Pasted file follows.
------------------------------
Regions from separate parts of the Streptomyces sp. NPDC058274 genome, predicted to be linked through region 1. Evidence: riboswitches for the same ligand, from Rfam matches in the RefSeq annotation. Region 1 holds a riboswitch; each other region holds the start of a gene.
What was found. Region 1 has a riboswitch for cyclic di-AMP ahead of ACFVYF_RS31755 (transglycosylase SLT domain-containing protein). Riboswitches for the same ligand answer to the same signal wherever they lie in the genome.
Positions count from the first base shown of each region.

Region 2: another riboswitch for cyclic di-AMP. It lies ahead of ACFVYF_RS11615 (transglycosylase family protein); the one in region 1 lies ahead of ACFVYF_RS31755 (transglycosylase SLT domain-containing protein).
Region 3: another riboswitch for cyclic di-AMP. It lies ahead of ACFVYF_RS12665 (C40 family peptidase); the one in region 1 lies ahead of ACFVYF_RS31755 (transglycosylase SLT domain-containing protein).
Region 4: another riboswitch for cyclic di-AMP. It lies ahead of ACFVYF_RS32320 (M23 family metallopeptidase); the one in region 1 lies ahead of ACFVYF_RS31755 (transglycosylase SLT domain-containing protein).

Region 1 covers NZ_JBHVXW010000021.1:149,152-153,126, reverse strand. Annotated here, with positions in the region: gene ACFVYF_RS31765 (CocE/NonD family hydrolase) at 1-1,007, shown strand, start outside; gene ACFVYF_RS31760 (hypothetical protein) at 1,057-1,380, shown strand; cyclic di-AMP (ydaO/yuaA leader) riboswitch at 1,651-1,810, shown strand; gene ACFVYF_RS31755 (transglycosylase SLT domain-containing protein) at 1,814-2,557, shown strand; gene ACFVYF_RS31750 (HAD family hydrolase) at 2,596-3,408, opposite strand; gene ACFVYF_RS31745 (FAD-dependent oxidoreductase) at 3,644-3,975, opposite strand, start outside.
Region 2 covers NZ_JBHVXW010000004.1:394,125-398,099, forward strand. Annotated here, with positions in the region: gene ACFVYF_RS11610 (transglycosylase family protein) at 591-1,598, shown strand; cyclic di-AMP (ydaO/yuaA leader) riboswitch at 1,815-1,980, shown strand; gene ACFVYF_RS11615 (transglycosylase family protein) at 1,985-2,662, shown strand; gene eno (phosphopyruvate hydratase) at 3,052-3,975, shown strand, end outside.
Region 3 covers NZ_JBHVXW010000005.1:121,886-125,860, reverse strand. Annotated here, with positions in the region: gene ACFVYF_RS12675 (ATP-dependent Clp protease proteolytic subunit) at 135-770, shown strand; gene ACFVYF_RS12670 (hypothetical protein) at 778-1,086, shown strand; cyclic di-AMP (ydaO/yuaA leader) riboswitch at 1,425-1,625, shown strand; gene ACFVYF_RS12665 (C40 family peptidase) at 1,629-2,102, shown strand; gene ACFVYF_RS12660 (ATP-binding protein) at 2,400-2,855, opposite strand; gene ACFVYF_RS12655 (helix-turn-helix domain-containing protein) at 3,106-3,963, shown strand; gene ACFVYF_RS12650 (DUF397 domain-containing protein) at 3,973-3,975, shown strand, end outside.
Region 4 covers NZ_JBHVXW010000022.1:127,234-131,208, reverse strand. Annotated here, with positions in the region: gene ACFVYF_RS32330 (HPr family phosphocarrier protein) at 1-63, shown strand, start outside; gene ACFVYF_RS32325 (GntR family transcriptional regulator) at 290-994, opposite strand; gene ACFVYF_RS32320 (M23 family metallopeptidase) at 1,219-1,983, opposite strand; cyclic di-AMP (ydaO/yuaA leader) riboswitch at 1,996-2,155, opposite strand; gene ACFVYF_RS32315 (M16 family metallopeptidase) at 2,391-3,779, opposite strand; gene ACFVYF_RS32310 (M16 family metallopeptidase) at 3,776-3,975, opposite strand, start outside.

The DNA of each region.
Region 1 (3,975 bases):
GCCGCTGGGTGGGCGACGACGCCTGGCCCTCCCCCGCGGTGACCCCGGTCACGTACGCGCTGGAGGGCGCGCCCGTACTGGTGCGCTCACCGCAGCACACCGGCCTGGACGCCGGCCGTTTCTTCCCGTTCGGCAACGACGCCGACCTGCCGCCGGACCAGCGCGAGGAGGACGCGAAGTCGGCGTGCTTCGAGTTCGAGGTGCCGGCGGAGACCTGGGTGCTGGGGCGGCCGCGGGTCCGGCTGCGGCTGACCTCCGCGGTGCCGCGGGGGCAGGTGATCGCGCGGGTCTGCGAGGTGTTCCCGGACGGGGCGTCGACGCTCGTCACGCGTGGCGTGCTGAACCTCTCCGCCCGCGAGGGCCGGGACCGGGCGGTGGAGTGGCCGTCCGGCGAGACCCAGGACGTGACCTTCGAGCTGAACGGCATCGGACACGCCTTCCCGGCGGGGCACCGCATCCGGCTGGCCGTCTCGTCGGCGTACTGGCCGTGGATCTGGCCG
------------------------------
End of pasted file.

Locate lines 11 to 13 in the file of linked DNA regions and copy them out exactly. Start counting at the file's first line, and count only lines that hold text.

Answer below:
The DNA of each region.
Region 1 (3,975 bases):
GCCGCTGGGTGGGCGACGACGCCTGGCCCTCCCCCGCGGTGACCCCGGTCACGTACGCGCTGGAGGGCGCGCCCGTACTGGTGCGCTCACCGCAGCACACCGGCCTGGACGCCGGCCGTTTCTTCCCGTTCGGCAACGACGCCGACCTGCCGCCGGACCAGCGCGAGGAGGACGCGAAGTCGGCGTGCTTCGAGTTCGAGGTGCCGGCGGAGACCTGGGTGCTGGGGCGGCCGCGGGTCCGGCTGCGGCTGACCTCCGCGGTGCCGCGGGGGCAGGTGATCGCGCGGGTCTGCGAGGTGTTCCCGGACGGGGCGTCGACGCTCGTCACGCGTGGCGTGCTGAACCTCTCCGCCCGCGAGGGCCGGGACCGGGCGGTGGAGTGGCCGTCCGGCGAGACCCAGGACGTGACCTTCGAGCTGAACGGCATCGGACACGCCTTCCCGGCGGGGCACCGCATCCGGCTGGCCGTCTCGTCGGCGTACTGGCCGTGGATCTGGCCG